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Controversial Clarkson Controversial Clarkson
by Asa Butcher
Issue 14
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Book
The World According to Clarkson
Jeremy Clarkson
Penguin, 2004
For those unacquainted with the man called Jeremy Clarkson, he is the presenter of the BBC car programme Top Gear and known for his controversial comments on all topics. He infamously microwaved a map of Wales on TV because Scotland wouldn't fit, said that "most Americans barely have the brains to walk on their back legs" and recently helped launch a rocket-powered Mini Cooper from a ski jump in Lillehammer.

His outspoken reputation intrigued me to read The World According to Clarkson, a compilation of his Sunday Times columns dating from January 2001 to December 2003. Upon the completion of the book, I was not disappointed, yet I felt that it could have been so much more. There are approximately 80 columns and their length runs to under 1000-words each, which is the problem: they aren't long enough.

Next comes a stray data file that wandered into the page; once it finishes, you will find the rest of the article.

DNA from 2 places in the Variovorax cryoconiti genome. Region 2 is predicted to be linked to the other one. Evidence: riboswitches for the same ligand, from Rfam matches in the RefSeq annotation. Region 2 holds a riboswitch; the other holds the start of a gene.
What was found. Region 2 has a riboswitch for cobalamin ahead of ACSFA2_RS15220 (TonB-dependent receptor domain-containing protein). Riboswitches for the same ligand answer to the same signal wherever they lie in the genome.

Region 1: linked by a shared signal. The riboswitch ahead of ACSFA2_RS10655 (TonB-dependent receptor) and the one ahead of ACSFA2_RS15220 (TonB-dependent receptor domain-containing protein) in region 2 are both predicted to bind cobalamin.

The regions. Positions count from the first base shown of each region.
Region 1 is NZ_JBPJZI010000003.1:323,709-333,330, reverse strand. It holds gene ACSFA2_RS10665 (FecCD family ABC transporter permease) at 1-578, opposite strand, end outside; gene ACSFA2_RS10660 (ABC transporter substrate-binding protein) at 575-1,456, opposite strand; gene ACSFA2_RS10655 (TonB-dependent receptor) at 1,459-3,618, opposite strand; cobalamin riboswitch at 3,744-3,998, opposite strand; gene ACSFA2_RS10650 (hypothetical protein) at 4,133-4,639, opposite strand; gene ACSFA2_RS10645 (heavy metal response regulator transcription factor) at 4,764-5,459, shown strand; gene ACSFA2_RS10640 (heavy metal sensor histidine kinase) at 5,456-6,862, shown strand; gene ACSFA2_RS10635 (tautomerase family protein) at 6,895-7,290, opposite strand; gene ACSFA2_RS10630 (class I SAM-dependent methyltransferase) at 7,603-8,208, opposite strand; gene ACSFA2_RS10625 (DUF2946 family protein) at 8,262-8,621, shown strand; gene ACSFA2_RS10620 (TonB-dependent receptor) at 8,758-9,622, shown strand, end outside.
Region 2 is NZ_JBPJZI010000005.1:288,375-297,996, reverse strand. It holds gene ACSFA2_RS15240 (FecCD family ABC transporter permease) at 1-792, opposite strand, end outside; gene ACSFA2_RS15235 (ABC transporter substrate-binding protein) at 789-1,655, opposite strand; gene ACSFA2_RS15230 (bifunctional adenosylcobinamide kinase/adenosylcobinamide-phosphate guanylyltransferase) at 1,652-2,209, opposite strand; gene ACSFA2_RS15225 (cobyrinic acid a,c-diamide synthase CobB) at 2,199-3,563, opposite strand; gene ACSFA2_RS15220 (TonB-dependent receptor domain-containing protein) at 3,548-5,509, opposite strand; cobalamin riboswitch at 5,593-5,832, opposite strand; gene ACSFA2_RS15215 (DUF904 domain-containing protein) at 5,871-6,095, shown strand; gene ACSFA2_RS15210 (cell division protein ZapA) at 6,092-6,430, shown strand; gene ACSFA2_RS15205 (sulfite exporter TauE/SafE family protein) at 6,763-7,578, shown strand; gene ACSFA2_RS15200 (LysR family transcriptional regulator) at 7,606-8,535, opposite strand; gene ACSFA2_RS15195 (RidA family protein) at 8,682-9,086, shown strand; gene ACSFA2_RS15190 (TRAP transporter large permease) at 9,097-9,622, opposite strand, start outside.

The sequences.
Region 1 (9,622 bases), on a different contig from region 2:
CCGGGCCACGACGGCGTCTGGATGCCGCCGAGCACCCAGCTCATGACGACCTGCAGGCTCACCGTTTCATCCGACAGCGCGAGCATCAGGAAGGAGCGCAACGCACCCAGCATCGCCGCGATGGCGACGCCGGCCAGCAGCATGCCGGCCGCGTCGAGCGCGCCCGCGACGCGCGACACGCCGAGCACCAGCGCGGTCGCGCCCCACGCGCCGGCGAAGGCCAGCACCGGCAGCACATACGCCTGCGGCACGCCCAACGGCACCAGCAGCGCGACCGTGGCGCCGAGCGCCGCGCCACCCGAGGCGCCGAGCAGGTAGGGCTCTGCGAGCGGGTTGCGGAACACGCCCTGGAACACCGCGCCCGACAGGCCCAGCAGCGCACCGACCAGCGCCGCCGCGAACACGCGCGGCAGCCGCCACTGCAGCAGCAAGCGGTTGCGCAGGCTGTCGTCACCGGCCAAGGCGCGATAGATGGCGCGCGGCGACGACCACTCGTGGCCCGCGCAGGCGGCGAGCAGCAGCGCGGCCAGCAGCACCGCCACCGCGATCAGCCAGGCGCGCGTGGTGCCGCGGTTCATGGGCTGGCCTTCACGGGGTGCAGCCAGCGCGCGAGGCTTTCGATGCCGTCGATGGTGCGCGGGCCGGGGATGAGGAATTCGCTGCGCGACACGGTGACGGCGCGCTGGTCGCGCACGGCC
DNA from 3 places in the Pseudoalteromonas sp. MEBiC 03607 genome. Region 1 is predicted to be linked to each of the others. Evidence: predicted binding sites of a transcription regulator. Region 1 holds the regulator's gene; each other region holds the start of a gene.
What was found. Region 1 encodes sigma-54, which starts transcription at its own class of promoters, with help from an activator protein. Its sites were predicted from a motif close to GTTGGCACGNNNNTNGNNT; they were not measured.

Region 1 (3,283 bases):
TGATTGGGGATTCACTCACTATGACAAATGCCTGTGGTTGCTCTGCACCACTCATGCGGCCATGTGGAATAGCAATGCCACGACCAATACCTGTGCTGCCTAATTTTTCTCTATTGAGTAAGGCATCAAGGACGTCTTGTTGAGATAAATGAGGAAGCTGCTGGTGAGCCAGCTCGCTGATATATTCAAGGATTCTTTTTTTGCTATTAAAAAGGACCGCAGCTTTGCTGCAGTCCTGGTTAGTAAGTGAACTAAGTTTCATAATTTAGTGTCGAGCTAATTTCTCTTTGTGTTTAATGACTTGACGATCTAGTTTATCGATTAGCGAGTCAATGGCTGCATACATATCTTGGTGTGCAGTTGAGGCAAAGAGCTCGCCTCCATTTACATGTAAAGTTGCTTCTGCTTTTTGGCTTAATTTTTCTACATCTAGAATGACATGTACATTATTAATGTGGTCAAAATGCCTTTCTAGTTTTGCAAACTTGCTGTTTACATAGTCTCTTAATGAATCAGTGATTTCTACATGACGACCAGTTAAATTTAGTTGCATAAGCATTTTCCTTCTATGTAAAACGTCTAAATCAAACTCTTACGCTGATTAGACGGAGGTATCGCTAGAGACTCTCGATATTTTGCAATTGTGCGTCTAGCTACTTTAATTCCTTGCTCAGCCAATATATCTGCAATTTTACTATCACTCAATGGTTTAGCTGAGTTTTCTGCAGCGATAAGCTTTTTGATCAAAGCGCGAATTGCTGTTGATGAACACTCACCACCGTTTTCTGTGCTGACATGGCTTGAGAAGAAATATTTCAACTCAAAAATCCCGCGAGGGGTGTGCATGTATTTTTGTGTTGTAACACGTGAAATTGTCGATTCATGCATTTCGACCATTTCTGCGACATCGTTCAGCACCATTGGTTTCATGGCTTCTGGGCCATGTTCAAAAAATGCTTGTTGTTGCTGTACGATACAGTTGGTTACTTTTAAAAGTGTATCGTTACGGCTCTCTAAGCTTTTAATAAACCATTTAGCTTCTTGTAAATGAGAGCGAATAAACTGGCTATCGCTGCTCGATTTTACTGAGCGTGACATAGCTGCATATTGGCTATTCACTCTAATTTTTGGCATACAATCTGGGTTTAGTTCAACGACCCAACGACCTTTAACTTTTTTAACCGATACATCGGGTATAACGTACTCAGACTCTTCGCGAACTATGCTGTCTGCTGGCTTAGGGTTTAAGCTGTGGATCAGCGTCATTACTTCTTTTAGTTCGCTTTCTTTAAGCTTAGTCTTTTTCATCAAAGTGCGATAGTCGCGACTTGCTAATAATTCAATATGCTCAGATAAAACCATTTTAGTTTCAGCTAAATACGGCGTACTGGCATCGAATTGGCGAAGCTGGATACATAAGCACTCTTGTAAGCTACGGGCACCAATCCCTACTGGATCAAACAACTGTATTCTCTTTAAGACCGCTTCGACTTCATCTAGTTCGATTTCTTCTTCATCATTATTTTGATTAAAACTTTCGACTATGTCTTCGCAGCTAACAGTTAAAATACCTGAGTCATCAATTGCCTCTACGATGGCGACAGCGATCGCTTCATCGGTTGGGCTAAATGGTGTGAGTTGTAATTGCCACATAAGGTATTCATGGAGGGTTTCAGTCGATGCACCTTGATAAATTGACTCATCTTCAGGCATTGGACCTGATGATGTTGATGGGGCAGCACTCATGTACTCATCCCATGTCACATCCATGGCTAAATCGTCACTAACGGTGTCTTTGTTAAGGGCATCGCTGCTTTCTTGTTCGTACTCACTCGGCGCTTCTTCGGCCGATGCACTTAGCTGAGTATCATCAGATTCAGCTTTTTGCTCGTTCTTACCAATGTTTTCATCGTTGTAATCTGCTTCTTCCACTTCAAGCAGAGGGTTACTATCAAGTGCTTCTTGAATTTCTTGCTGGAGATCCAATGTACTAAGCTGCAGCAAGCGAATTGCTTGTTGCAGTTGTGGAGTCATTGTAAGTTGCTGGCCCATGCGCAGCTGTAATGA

The book made me smile, made me laugh and made me think, which made me want to read about his thoughts and opinions even more. Despite many of the columns being about events from a few years ago and are a little out-of-date, they are still modern events that I recall and many topics that are still current. His writing style is one that I thoroughly enjoy because it feels as though he is talking directly to you, like two friends sharing a drink.

His columns take in a variety of different subjects ranging from Paris, the city of daylight robbery, to his daughter asking him the question all parents dread: What are the English good at? He attacks cricket, Austria and swimming pools, explains why the Guggenheim Museum in Bilbao is British and reveals the reason why people don't riot often is the wet weather: "The only reason why the Arabs and Jews have managed to keep their nasty little war going for fifty years is because it never bloody rains."

A few of my favourites included his belief that Europe should have a single electrical system, he mourns the loss of Concorde, criticises the idiocy of juries and, surprisingly, he barely mentions cars. I must not forget to mention that even Finland receives a brief mention in the chapter 'The unhappiest people on Earth? You'd never guess', in which he attempts to deduce which country: "You are apparently in the First World with your mobile phone and your pretty daughters but you spend all winter being frozen to death and all summer being eaten alive by mosquitoes the size of tractors."

Overall, his writing avoids the clichés and is entertaining as a holiday page-turner, the columns traverse the globe and you are left with the feeling that Clarkson knows his stuff, but you have to read the book just for the chapter about Nelson Mandela…that is controversial.
  
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